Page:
“Where do we come from?” is easily one of the most pondered questions of humankind. It’s the fundamental foundation of multiple schools of philosophy (or has, at least, inspired them) and has kept most of us guessing for eons. So, when anyone hears that Ridley Scott’s releasing a movie that’s got the answer, of course that gives them two reasons to see the movie: a) the answer to the great question (or at least a visual, artist’s representation of the answer) and the fact that Ridley goddamn Scott has come back to the box office.
And Scott’s return is visually triumphant. Prometheus is a movie with sweeping, realistic landscapes, otherworldly creatures that somehow don’t feel outside the realm of galactic possibility despite their CG composition, and large, science-fiction complexes that feel possible to the viewer. The only exception to this is the character of Weyland, played by Guy Pearce in absurdly terrible makeup. Pearce is a young actor and Weyland is a near-ancient character so really, the whole decision to even use him in the movie is baffling and the terrible cosmetics of the situation are unsurprising and come across as almost gag-like. At least initially, as he introduces himself as a doddering old and dying supporter of science and exploration.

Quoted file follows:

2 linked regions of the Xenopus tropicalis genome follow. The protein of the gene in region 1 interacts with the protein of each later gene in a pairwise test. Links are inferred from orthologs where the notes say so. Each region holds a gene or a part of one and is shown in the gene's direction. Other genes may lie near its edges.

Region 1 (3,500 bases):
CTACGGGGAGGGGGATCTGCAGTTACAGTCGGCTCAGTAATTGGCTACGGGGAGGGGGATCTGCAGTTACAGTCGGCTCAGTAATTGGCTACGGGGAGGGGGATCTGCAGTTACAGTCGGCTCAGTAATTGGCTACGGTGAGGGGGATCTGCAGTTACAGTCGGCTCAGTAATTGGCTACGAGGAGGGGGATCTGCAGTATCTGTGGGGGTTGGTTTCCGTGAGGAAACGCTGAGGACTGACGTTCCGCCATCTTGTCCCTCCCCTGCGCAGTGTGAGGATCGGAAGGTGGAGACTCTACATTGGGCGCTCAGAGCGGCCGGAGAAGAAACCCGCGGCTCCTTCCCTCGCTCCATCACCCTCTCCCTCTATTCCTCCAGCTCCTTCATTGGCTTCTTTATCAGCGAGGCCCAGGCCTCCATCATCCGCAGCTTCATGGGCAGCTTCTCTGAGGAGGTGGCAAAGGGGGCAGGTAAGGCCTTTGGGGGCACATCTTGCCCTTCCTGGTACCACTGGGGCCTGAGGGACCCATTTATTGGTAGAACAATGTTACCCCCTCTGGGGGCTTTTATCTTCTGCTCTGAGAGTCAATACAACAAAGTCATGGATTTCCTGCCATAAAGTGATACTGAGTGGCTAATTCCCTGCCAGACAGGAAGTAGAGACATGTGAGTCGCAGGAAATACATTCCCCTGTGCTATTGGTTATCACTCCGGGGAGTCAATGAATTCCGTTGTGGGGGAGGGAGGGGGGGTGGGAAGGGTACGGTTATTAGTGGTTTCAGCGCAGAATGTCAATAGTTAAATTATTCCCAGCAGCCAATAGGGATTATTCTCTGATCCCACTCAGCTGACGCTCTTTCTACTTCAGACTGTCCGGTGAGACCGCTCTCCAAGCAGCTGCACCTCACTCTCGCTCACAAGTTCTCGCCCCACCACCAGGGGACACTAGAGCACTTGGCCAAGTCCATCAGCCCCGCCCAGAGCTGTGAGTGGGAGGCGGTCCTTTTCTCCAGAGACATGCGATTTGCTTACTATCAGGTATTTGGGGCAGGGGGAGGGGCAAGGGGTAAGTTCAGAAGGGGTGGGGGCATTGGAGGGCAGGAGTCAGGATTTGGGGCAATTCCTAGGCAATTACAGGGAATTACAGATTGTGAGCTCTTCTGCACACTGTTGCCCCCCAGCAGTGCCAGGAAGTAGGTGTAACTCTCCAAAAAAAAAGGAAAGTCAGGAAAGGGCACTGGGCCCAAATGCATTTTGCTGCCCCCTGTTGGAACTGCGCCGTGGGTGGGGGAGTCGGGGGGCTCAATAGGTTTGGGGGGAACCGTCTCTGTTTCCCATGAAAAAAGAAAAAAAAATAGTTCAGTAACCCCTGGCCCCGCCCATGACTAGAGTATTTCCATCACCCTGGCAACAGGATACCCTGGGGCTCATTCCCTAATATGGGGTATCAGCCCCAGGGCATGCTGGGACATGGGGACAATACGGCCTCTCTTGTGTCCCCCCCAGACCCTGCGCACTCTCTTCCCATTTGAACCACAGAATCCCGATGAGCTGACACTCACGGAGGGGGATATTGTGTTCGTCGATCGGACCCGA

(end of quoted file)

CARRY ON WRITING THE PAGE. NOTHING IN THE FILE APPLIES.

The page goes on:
And the classic Scott intrigue and suspense are at play as well here. Again, not hard to accomplish being that we’re dealing with questions that most of the audience are interested in anyway. But from the beginning, we’re drawn to scientists Shaw and Holloway and their quest to understand these giant beings that made us. As we cruise through the movie’s first third and discover their planet, examine what’s been left behind, and revel in Shaw’s DNA testing, we cheer and sit on the edge of our seats awaiting more. As the movie shifts towards an action focus in its latter portion, this feeling is less present, but still looming as we continue to hope that the pursuits of science (and the humans following them) escape the terrors of what they find.